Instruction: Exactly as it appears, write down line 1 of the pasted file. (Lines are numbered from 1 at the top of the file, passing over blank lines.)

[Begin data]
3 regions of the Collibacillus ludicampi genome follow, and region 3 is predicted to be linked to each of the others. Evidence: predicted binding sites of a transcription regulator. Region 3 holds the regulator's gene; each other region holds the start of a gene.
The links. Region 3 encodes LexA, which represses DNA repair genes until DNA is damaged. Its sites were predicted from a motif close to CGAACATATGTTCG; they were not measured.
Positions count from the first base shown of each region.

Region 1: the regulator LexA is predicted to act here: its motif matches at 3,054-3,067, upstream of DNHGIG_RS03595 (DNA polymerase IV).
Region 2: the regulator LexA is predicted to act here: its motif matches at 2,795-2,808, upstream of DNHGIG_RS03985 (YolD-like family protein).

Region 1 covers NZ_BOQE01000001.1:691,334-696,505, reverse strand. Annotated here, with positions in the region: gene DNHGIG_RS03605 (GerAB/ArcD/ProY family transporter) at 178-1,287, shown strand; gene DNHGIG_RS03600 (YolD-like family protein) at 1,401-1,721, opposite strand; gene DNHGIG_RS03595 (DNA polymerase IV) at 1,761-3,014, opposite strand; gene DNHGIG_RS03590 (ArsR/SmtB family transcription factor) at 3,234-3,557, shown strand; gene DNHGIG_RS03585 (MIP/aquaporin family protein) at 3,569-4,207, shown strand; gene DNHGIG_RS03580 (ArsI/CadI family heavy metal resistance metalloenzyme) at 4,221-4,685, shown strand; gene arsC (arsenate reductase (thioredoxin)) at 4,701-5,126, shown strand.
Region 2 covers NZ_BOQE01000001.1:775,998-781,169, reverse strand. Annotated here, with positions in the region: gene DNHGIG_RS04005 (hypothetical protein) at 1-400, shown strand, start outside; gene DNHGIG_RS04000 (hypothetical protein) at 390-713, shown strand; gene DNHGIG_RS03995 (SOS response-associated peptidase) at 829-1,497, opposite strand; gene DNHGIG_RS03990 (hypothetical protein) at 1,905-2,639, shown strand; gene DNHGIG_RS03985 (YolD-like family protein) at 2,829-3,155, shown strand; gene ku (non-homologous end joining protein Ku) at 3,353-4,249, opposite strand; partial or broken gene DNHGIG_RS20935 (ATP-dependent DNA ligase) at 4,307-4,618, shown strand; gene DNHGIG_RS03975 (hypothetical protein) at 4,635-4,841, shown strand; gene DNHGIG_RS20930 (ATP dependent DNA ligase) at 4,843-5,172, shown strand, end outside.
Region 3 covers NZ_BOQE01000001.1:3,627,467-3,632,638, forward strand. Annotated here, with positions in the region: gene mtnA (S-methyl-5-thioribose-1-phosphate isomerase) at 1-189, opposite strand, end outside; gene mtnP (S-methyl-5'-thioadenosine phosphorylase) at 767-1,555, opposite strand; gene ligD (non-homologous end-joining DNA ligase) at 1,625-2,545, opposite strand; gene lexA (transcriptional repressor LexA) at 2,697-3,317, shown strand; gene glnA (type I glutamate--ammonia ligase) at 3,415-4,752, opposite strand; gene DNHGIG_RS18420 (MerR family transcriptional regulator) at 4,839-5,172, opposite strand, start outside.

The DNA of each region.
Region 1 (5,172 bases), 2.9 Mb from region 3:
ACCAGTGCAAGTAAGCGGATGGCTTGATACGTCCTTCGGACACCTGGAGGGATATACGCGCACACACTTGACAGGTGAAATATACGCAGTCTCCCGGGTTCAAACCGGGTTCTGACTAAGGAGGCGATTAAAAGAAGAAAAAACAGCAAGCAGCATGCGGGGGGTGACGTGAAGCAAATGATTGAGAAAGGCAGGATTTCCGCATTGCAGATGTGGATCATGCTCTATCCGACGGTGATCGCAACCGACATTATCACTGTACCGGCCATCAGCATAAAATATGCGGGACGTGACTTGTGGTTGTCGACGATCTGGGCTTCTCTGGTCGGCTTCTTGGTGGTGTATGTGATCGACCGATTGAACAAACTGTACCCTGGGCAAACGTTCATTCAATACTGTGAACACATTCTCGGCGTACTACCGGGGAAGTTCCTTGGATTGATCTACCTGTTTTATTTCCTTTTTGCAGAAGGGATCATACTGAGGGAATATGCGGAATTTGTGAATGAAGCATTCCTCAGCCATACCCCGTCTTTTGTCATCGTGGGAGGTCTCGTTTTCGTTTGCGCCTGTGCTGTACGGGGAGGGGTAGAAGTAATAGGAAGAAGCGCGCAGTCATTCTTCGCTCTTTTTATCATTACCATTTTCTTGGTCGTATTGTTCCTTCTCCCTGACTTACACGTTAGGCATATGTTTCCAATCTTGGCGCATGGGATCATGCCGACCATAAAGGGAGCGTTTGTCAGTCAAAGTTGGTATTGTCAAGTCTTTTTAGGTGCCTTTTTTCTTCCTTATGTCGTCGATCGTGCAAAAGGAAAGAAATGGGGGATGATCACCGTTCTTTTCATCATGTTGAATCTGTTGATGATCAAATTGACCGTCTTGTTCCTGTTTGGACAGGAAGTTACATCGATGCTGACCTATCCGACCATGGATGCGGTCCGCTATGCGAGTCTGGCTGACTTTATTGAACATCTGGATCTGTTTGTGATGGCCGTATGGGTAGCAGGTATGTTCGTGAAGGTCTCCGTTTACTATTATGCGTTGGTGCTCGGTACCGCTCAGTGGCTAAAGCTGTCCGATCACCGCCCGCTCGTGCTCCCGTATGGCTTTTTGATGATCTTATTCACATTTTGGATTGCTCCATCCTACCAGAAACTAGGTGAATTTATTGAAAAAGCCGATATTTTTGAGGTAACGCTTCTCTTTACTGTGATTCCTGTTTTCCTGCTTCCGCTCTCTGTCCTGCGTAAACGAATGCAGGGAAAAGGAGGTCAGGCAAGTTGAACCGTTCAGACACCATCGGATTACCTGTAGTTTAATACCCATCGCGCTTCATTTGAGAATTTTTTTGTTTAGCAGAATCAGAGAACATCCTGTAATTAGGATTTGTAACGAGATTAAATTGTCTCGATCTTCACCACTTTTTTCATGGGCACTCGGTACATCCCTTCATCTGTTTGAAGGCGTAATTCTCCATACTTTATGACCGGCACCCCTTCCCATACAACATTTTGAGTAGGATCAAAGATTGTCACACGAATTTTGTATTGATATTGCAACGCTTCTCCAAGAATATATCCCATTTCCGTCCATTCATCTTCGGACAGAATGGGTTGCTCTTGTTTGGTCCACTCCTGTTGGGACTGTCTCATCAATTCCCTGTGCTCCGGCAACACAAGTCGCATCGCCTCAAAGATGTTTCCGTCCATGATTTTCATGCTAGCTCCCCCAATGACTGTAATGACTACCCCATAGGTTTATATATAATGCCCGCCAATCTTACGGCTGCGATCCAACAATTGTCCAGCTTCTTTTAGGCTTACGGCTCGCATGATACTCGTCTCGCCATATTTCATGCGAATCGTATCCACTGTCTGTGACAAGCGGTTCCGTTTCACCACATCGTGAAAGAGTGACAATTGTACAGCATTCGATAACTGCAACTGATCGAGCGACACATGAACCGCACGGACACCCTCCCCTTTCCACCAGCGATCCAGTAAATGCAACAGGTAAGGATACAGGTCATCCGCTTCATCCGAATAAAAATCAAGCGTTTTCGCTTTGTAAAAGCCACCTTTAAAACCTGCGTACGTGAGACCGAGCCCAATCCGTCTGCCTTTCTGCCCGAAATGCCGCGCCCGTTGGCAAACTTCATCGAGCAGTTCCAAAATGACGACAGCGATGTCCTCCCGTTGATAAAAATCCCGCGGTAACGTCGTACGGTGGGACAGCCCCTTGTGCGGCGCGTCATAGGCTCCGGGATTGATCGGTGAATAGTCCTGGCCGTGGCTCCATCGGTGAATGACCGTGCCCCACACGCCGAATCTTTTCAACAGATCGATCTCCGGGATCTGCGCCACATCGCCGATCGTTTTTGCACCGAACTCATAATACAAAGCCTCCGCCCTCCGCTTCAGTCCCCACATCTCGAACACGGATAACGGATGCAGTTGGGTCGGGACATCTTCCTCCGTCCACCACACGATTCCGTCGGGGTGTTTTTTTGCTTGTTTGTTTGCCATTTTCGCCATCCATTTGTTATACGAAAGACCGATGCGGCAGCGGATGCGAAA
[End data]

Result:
3 regions of the Collibacillus ludicampi genome follow, and region 3 is predicted to be linked to each of the others. Evidence: predicted binding sites of a transcription regulator. Region 3 holds the regulator's gene; each other region holds the start of a gene.